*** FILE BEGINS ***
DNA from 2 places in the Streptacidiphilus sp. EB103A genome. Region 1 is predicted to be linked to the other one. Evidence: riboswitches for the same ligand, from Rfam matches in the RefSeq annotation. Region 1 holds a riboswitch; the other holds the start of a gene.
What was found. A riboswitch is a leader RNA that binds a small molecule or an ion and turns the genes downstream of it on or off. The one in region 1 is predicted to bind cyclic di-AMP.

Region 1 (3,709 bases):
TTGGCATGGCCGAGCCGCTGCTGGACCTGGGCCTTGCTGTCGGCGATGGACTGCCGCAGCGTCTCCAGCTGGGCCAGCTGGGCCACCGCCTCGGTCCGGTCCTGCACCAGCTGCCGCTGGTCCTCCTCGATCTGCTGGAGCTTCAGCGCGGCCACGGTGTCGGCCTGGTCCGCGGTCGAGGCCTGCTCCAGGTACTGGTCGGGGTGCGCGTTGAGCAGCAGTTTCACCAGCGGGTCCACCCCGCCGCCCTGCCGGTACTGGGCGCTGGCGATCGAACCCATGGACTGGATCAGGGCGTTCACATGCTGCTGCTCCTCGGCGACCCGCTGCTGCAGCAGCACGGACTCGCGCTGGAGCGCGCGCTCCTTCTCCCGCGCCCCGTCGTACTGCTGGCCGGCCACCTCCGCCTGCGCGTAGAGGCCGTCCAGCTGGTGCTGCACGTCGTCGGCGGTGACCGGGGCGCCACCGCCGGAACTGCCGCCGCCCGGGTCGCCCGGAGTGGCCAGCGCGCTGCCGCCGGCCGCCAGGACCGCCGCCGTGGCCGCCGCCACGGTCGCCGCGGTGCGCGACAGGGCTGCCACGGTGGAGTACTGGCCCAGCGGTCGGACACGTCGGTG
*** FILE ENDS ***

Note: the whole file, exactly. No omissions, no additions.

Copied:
DNA from 2 places in the Streptacidiphilus sp. EB103A genome. Region 1 is predicted to be linked to the other one. Evidence: riboswitches for the same ligand, from Rfam matches in the RefSeq annotation. Region 1 holds a riboswitch; the other holds the start of a gene.
What was found. A riboswitch is a leader RNA that binds a small molecule or an ion and turns the genes downstream of it on or off. The one in region 1 is predicted to bind cyclic di-AMP.

Region 1 (3,709 bases):
TTGGCATGGCCGAGCCGCTGCTGGACCTGGGCCTTGCTGTCGGCGATGGACTGCCGCAGCGTCTCCAGCTGGGCCAGCTGGGCCACCGCCTCGGTCCGGTCCTGCACCAGCTGCCGCTGGTCCTCCTCGATCTGCTGGAGCTTCAGCGCGGCCACGGTGTCGGCCTGGTCCGCGGTCGAGGCCTGCTCCAGGTACTGGTCGGGGTGCGCGTTGAGCAGCAGTTTCACCAGCGGGTCCACCCCGCCGCCCTGCCGGTACTGGGCGCTGGCGATCGAACCCATGGACTGGATCAGGGCGTTCACATGCTGCTGCTCCTCGGCGACCCGCTGCTGCAGCAGCACGGACTCGCGCTGGAGCGCGCGCTCCTTCTCCCGCGCCCCGTCGTACTGCTGGCCGGCCACCTCCGCCTGCGCGTAGAGGCCGTCCAGCTGGTGCTGCACGTCGTCGGCGGTGACCGGGGCGCCACCGCCGGAACTGCCGCCGCCCGGGTCGCCCGGAGTGGCCAGCGCGCTGCCGCCGGCCGCCAGGACCGCCGCCGTGGCCGCCGCCACGGTCGCCGCGGTGCGCGACAGGGCTGCCACGGTGGAGTACTGGCCCAGCGGTCGGACACGTCGGTG